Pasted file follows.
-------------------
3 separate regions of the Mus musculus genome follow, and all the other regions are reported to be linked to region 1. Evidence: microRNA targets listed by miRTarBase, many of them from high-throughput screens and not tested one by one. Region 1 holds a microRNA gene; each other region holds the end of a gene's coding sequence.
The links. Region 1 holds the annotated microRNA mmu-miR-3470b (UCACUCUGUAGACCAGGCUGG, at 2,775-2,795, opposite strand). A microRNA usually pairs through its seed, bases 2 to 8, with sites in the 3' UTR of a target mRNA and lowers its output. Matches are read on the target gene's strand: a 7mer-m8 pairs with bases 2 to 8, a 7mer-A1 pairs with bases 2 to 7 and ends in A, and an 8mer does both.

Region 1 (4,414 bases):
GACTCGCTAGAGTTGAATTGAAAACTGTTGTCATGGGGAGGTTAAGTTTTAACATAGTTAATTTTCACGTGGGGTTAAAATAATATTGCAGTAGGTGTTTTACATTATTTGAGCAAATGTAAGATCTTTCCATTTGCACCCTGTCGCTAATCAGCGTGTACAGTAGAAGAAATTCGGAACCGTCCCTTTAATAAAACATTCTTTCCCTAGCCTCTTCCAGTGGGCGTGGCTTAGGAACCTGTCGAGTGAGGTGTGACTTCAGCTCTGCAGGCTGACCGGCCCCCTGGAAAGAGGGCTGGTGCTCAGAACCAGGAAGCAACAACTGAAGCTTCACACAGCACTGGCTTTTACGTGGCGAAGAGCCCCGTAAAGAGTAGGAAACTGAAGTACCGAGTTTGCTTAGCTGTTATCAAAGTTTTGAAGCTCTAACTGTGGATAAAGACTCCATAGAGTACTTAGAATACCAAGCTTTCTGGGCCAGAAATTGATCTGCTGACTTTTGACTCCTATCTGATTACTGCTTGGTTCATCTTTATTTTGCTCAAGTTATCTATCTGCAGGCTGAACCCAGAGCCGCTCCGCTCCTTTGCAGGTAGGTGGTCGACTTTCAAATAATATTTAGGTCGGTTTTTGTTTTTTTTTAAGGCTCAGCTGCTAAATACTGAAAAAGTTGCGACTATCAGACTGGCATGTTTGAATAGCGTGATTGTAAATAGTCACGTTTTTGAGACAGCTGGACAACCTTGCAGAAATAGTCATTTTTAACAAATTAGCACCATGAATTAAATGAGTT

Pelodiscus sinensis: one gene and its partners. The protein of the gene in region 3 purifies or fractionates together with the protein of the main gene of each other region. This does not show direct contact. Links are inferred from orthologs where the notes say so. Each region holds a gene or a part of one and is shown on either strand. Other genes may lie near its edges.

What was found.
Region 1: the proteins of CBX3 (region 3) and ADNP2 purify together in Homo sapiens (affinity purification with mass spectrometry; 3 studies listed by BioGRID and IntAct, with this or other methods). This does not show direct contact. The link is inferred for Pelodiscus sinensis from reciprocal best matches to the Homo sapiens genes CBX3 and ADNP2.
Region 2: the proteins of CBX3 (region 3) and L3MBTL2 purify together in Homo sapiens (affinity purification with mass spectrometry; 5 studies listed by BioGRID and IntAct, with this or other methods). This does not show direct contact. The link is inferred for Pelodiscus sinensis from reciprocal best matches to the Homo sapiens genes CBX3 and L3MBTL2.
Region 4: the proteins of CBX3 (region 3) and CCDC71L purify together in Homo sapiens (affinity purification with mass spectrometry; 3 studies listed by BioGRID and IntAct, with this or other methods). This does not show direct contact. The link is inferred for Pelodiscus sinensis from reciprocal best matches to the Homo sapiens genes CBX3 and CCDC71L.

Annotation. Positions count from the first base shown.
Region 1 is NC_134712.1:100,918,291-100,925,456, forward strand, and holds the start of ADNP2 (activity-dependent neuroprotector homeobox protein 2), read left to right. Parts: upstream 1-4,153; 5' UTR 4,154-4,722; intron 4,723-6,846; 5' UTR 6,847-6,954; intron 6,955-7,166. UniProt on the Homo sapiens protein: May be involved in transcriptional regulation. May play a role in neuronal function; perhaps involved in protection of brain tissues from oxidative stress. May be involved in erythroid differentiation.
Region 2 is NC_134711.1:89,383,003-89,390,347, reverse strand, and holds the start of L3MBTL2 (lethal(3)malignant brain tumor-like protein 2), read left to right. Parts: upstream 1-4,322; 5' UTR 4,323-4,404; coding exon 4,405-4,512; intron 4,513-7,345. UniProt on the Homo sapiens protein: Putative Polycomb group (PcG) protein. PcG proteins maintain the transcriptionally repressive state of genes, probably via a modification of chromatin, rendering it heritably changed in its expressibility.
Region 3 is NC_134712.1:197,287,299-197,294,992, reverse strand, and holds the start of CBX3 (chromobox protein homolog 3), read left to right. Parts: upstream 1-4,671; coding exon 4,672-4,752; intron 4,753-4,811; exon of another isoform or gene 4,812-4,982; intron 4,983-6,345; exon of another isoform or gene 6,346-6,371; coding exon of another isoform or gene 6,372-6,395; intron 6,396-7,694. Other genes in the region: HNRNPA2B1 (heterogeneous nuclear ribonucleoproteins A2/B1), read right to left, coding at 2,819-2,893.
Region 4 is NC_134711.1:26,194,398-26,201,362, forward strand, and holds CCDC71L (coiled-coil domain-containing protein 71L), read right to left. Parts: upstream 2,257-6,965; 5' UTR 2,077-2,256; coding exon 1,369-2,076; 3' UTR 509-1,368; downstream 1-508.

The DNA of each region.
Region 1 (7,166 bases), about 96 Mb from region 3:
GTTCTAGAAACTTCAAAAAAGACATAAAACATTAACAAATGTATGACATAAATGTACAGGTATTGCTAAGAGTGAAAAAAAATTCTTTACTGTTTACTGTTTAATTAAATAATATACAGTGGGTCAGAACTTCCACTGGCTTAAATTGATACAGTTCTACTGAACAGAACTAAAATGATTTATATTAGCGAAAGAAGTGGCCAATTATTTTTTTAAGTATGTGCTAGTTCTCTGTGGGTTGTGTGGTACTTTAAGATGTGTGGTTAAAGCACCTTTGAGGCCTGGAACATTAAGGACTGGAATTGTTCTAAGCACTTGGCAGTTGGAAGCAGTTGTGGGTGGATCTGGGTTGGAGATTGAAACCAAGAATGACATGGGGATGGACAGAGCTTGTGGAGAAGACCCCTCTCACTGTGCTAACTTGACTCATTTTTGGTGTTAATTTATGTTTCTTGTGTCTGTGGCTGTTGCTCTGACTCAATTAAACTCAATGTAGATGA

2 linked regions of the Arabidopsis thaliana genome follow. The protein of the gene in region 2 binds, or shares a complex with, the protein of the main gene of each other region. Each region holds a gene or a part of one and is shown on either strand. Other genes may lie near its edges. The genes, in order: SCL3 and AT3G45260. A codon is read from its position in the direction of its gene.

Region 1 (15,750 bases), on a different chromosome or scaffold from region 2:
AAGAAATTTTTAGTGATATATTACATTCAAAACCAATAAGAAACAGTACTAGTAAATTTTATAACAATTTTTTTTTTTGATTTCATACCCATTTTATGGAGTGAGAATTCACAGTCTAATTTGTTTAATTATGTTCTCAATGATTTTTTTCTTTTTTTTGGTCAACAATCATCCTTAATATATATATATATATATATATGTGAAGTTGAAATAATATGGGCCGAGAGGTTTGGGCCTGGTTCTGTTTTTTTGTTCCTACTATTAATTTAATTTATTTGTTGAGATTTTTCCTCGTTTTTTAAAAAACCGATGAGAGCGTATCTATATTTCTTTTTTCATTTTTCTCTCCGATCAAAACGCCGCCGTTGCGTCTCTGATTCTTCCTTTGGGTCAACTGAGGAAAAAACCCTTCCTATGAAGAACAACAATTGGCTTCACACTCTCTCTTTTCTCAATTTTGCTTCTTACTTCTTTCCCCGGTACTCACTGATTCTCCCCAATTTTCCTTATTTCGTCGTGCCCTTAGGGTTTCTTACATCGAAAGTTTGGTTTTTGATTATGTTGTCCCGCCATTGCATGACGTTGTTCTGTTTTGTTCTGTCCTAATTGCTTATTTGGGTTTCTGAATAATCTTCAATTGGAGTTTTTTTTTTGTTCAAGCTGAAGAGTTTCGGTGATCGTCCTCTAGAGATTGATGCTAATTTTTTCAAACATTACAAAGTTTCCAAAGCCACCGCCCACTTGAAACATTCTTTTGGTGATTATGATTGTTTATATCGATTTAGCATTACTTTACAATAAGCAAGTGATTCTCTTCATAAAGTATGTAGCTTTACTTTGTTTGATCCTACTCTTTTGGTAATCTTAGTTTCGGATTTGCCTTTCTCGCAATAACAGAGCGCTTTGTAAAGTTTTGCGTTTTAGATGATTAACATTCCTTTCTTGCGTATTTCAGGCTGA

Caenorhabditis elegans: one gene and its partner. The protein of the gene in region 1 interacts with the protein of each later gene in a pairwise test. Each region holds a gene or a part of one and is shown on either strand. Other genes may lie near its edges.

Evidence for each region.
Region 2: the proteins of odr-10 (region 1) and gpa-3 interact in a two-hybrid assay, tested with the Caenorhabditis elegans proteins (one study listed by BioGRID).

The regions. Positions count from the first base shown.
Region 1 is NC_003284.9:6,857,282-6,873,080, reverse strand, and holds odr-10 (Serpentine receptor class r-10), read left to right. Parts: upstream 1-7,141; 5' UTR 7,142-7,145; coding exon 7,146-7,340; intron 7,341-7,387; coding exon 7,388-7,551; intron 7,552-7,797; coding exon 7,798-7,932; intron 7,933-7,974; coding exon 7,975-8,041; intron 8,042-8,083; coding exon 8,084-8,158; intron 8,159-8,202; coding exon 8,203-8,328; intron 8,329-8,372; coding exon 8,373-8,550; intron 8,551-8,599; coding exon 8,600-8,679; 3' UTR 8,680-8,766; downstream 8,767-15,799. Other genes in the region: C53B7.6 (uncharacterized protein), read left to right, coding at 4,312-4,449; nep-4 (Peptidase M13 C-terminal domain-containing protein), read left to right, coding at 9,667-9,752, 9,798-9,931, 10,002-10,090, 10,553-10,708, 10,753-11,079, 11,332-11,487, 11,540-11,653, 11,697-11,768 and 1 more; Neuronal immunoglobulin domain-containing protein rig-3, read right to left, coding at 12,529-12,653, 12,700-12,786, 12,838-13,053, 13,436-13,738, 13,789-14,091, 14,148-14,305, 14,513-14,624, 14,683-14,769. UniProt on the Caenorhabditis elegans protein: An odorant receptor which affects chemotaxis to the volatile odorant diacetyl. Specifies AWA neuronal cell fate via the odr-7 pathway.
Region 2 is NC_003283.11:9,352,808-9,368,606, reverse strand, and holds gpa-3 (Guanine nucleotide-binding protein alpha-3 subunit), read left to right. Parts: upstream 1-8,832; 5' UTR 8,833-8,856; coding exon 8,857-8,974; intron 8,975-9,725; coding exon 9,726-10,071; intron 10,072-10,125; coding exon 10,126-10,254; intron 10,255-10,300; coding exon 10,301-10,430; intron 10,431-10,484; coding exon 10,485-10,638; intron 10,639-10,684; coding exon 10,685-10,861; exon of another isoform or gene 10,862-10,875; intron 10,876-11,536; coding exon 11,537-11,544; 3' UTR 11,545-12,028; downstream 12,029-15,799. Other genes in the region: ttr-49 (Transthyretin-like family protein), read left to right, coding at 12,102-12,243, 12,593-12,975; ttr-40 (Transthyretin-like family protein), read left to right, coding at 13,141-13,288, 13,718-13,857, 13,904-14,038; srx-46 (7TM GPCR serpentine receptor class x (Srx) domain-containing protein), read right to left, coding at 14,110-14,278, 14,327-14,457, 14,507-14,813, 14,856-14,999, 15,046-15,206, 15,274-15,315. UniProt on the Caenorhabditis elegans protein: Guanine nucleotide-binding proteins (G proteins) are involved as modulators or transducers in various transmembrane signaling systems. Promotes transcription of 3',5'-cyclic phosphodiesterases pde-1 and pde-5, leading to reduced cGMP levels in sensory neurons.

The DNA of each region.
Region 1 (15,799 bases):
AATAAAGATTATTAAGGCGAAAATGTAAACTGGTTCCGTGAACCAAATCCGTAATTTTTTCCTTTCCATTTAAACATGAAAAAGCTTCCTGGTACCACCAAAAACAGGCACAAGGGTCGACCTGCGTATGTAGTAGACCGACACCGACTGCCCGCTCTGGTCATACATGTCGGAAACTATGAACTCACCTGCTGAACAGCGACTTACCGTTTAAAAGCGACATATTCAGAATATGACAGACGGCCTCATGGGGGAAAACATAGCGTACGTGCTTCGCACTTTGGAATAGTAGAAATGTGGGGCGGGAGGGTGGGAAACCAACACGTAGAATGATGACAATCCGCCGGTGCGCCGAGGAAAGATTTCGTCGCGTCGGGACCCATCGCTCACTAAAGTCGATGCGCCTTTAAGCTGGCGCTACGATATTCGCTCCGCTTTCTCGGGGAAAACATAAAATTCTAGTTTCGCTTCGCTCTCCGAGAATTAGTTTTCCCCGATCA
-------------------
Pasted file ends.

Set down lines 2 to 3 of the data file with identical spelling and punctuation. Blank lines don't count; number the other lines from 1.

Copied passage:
The links. Region 1 holds the annotated microRNA mmu-miR-3470b (UCACUCUGUAGACCAGGCUGG, at 2,775-2,795, opposite strand). A microRNA usually pairs through its seed, bases 2 to 8, with sites in the 3' UTR of a target mRNA and lowers its output. Matches are read on the target gene's strand: a 7mer-m8 pairs with bases 2 to 8, a 7mer-A1 pairs with bases 2 to 7 and ends in A, and an 8mer does both.

Region 1 (4,414 bases):